Pretty Woman

I had never given much thought as to who the prettiest woman I had ever seen was until last Wednesday when I took a trip to the Ava Gardner Museum in Smithfield, N.C. After thinking about it a bit, I have finally concluded that Ava Lavinia Gardner is or was the prettiest woman I have ever seen. Now there are those of you who are going to say that my devotion to North Carolina is going to cloud my judgment just as it does with BBQ and there may be some truth to this point of view. But keep in mind as with BBQ that I said Ava Gardner was the prettiest woman I had ever seen not that she necessarily was the prettiest woman you had ever seen. There's a lot of difference because each of us have personal likes, preferences, attractions and yes, memories.

As a result of my trip to Smithfield, I have now become something of an expert on Ava Gardner. Well, not really but I probably know more than most about this North Carolina native who later became a Hollywood super star. She was born in 1922, 7 miles east of Smithfield and was the youngest of 5 daughters. She lived in Smithfield from the ages of 2-13 when she and her family moved for a short while to Newport News, Va. She later returned to N.C. where she graduated from Rock Ridge High School, the same high school attended by former governor Jim Hunt.

She was discovered when her brother-in- law who was a professional photographer in New York City placed a photograph of her in his NYC studio window. A representative of MGM saw the photograph and had AG to Hollywood for a screen test. As they say, the rest is history.

AG was married to Micky Rooney for a little over a year in the early 40's, was married to band leader Artie Shaw for about the same period of time, also in the 40's and to Frank Sinatra for about 5 years in the 40's and 50's. She had no children and remained friends with all of her ex-husbands. One of her quotes about her ex-husbands I like is "I didn't understand them and I know they didn't understand me."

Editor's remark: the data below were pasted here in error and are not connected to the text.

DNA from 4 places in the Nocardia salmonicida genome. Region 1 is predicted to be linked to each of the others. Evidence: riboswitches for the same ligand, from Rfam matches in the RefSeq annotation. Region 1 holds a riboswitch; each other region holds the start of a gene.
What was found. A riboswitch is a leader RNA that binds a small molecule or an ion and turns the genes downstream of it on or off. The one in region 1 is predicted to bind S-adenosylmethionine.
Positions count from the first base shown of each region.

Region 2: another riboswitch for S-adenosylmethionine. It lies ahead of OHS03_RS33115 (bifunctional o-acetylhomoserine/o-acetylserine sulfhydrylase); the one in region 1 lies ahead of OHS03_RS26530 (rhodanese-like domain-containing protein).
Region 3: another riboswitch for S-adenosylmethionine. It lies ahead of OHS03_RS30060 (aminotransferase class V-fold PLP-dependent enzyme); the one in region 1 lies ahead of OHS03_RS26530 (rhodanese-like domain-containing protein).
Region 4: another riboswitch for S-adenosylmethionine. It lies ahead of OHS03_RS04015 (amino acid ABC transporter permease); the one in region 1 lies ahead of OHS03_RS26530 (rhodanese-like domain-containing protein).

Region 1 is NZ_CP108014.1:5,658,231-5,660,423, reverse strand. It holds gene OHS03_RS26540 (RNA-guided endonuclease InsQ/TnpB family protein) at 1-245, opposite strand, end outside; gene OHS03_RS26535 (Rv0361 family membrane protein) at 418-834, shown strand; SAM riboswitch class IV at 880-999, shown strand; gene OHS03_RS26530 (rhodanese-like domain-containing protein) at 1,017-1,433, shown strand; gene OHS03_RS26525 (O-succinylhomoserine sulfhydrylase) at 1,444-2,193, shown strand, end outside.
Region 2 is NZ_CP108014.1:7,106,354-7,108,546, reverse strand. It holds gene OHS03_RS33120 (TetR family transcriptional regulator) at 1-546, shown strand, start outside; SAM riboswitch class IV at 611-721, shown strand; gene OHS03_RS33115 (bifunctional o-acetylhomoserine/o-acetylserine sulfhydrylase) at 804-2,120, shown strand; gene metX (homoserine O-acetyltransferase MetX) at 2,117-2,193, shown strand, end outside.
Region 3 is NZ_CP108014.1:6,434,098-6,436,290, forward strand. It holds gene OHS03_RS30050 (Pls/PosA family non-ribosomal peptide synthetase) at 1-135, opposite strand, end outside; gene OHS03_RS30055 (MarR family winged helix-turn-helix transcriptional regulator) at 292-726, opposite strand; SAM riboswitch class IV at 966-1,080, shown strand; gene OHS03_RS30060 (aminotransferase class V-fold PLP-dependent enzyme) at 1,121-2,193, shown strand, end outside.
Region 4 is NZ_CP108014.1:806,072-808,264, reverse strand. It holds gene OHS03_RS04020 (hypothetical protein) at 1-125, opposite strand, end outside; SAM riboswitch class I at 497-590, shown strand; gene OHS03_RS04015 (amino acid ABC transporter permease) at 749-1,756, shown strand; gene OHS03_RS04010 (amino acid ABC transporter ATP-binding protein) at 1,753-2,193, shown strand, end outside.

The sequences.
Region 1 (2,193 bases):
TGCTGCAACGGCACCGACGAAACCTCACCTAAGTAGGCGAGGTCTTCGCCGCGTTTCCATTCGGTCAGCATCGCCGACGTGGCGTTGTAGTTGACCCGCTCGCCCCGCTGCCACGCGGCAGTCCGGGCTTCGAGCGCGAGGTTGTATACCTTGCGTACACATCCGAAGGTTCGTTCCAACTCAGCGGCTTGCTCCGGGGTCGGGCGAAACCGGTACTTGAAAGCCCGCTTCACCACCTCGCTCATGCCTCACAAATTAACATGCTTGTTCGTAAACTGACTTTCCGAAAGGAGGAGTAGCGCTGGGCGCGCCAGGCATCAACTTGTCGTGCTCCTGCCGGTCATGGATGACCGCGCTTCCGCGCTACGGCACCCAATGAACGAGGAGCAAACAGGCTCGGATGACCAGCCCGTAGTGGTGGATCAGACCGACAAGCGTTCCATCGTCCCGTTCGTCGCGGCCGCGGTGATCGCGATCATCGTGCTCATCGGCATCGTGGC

Over her career, AG appeared in either 53 or 61 movies, take your choice. I can substantiate both figures. The discrepancy may come about because the Hollywood folks originally wanted to change her name and, in fact, did so. AG objected to this and finally prevailed but there are movie posters that exist with the changed name on them. She appeared with the leading men of her time such as Tyrone Power, Humphrey Bogart, Gregory Peck, Clark Gable and others. The most prominent movies in which she appeared were " The Sun Also Rises", "The Snows of Kilanmanjaro", "A Touch of Venus" , "The Barefoot Contessa" and "Showboat."

AG had a reputation for being a party girl and when Roddy McDowell (National Velvet with Elizabeth Taylor) was photographing her later in life, he said to her, "You really are pretty." She replied, No, I'm not pretty now but back when I would work all day and party all night for 3 days, come in and shoot on the 4th day and still look good, I was pretty." She was pretty to me up until her death which was on Jan. 25th, 1990. She had suffered a stroke 4 years earlier and lived as a recluse in her London apartment for 4 years before dying of pneumonia. She didn't want anyone to see her during the last four years because she lost the use of her left arm after the stroke. A real oddity is that one of her neighbors in London was Juan Peron, the deposed ex-dictator of Argentina and husband of Evita. AG loved England because she was not regarded as a celebrity there and could lead what might be called a "normal life."